The real danger in Florida’s legislative session, isn’t a lack of pay, it’s Privatization

This is Florida, even when times were
good for education they weren’t that good. So yes teacher pay and resources for
education is a big problem, but even bigger is the Governor’s plan to privatize
our schools. While they were pushing bad teacher pay ideas through the front
door, they are slipping a massive expansion of vouchers and charters, almost
unopposed through the back.


The Governor has proposed a massive
expansion of vouchers for private schools, private schools, that I remind you
that can take and keep whoever they want, and teach whatever they want too. If
the governor has his way, any student not receiving a three on the FSA reading
would now be eligible for a voucher, where ironically there is no FSA, and gone
will be the requirement that children at least had to try public schools for a
year. Furthermore, those families eligible will be well into the middle class.
Hundreds of thousands of students that at least had some modest hoops to jump
through will now have none.

Then there is charters. Despite over
400 failing, you would have thought the legislature would have gotten a clue by
now, they continue to push for their expansion. You ever notice how republicans
rail against waste and duplication, well friends, there’s nothing more
wasteful, than an unnecessary charter school in the same neighborhood as a public
one, and holy duplication Batman.

Once again, the republicans in Tallahassee
want to ignore the state constitution and circumnavigate school boards and give
the power to authorize charters to an appointed body, sorry make that something
like 30 different appointed bodies.  

This measure has been declared
unconstitutional time and time again, but that never stopped Tallahassee from
trying to kneecap public ed, not that the constitution is really a hallowed
document at this point, it’s more like a list of suggestions written on the
back of a cocktail napkin during happy hour.

From the Tampa Times:

So for
yet another year, they’re proposing legislation to allow other entities to
authorize charters and enter contracts for their operation. The latest comes in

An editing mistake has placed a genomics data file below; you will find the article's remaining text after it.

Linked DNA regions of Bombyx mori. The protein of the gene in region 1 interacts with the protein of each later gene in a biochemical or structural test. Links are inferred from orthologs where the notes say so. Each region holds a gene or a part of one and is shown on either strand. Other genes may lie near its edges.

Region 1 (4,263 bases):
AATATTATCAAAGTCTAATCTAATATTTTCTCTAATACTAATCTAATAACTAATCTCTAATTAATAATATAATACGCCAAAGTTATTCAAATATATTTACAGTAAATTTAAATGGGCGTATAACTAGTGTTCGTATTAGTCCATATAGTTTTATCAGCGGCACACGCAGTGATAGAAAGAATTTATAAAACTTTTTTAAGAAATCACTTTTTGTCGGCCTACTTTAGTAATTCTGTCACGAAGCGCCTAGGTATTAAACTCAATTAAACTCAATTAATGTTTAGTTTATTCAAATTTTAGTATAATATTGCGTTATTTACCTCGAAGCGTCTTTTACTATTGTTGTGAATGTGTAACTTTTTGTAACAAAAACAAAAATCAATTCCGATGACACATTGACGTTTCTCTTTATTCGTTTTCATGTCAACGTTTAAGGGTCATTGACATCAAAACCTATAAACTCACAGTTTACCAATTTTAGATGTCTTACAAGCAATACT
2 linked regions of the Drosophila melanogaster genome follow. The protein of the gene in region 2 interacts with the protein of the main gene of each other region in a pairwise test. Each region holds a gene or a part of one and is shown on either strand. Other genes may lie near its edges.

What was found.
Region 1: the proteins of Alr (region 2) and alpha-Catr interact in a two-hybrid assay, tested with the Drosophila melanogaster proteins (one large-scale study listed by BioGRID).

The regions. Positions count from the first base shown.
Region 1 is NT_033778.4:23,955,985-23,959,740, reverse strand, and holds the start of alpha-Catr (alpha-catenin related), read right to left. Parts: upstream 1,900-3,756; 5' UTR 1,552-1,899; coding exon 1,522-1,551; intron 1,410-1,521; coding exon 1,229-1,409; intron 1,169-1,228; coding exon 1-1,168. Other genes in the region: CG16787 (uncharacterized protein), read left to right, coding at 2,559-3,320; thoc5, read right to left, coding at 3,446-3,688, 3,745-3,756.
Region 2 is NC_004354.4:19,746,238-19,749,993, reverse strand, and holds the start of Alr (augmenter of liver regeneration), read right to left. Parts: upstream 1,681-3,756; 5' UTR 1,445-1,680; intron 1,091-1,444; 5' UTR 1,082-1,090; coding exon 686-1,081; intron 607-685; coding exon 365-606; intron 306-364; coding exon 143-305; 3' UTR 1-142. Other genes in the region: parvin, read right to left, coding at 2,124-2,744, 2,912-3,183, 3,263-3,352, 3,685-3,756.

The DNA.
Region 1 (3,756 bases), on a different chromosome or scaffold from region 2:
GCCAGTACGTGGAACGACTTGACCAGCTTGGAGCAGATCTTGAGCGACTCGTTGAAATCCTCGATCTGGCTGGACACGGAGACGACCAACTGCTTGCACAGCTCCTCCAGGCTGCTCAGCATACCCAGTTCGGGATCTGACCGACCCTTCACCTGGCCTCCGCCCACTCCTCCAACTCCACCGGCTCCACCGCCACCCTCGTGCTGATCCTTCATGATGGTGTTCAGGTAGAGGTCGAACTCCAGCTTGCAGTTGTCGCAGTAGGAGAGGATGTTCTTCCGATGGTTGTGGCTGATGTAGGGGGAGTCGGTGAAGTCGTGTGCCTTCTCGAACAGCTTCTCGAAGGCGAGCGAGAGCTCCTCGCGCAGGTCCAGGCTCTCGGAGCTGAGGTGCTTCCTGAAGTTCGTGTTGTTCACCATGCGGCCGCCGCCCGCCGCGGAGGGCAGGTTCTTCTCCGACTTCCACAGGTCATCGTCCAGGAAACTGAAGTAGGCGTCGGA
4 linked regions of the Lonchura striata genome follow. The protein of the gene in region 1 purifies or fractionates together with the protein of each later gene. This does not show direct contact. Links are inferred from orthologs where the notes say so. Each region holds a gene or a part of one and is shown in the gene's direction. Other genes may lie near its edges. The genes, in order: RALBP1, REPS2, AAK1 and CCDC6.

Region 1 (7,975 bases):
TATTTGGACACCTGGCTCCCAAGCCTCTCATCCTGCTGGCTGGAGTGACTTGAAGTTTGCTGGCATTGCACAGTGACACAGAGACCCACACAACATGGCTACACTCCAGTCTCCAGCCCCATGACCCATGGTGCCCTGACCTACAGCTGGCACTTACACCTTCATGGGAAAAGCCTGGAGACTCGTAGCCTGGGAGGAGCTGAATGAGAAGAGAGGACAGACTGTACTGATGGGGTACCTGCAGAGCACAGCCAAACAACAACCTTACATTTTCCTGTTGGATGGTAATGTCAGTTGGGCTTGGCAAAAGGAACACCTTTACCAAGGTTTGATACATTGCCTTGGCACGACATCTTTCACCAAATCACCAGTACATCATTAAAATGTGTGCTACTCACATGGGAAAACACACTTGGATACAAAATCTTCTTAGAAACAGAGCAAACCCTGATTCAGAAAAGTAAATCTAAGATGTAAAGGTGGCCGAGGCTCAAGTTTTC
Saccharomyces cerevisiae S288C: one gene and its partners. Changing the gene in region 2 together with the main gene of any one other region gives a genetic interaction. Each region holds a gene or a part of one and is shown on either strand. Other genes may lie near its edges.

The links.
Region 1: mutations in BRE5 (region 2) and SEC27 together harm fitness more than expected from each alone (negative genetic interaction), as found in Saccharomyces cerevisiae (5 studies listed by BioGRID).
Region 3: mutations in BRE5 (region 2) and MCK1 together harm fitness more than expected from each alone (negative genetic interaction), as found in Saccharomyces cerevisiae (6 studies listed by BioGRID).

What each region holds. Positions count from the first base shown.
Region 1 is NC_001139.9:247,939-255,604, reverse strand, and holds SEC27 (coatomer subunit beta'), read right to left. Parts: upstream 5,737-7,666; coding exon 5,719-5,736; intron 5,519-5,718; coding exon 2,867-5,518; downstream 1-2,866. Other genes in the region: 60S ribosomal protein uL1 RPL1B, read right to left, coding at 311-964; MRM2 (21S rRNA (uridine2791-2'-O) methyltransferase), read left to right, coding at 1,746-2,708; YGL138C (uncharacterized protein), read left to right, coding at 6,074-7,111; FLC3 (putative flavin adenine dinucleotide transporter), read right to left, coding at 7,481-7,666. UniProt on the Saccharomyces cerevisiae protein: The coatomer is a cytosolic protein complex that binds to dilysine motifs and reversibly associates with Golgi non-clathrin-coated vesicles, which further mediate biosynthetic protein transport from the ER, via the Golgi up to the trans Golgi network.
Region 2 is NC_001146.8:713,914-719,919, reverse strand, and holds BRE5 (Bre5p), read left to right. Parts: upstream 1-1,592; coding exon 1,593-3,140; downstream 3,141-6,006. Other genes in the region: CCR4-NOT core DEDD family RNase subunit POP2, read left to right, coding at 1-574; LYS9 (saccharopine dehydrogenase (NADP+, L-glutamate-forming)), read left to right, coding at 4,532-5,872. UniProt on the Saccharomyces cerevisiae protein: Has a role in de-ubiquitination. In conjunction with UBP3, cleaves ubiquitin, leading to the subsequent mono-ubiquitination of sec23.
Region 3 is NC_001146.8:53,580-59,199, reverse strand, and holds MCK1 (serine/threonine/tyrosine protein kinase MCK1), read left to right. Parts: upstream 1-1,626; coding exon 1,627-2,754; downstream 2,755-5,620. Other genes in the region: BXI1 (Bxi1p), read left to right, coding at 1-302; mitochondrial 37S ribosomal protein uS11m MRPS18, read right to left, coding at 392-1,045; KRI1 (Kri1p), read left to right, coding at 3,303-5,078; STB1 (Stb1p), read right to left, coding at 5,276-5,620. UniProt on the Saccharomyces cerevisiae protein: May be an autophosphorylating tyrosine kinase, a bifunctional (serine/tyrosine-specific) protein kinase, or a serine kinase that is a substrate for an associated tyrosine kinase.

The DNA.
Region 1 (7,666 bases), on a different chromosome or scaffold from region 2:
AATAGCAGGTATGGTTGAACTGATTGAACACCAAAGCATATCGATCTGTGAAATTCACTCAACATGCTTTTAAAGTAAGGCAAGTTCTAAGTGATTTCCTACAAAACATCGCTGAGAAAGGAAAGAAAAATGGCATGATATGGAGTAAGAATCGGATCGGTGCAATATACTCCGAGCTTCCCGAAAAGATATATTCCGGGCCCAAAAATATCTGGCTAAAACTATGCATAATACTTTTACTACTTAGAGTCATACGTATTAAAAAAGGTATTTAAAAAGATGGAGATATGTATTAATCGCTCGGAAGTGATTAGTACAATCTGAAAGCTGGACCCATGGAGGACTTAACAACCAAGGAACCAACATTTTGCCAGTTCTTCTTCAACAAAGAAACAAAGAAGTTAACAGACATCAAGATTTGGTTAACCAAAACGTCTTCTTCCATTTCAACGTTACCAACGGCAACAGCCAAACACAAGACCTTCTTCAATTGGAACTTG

the Florida House, where state Rep. Stan McClain, an Ocala Republican, has
revived a bill (
HB
953
) that would give
state public colleges and universities the power to approve charter schools…

In
debate, some of the bill’s drivers including McClain, who also is vice chairman
of PreK-12 Appropriations, suggested the measure would do something other than
allow public colleges and universities to serve as charter authorizers if they
wish.

They spoke about the need to improve career training, and the
importance of having colleges and universities create and operate charter
schools that fit with their missions. The bill speaks more broadly, though,
about allowing colleges and universities to sponsor charter schools operated by
others to pursue workforce needs.

At the bottom, though, the supporters focused on one key point:
Making it easier to open charters, in order to give families more choices. They
said public universities, already entrusted with billions in state funds,
seemed a logical choice to expand charter authorization.

“To me the question here isn’t about public vs. private. This is
all public education,” Fischer said. “We’re talking about trusting public
universities. … It comes down to trust.”

Some Democrats on the committee saw it otherwise. Already leery
of charters, they suggested the issue centered on keeping K-12 education within
the realm of elected school boards.

“The school board is elected individuals responsible for
expenditures of public funds,” said Rep. Geraldine Thompson, D-Windermere.
“What is proposed is authorization of charter schools by people who are not
elected and not accountable to the people.”

Um Fischer??? That guy is my rep and nothing
he says should be taken at face value, because the only thing he values is who
gives him campaign cash, and if you guessed most of that comes from charters
you guessed right.

Friends, they may throw some nickels
at public ed teachers this year, but what’s it going to matter if in ten years
there aren’t many public schools left.

I get it, as a teacher, teacher pay is
a huge issue, but the reality is their privatization agenda is more pervasive
and damaging and needs to be stopped both for the future of the profession and
the future of public ed.   

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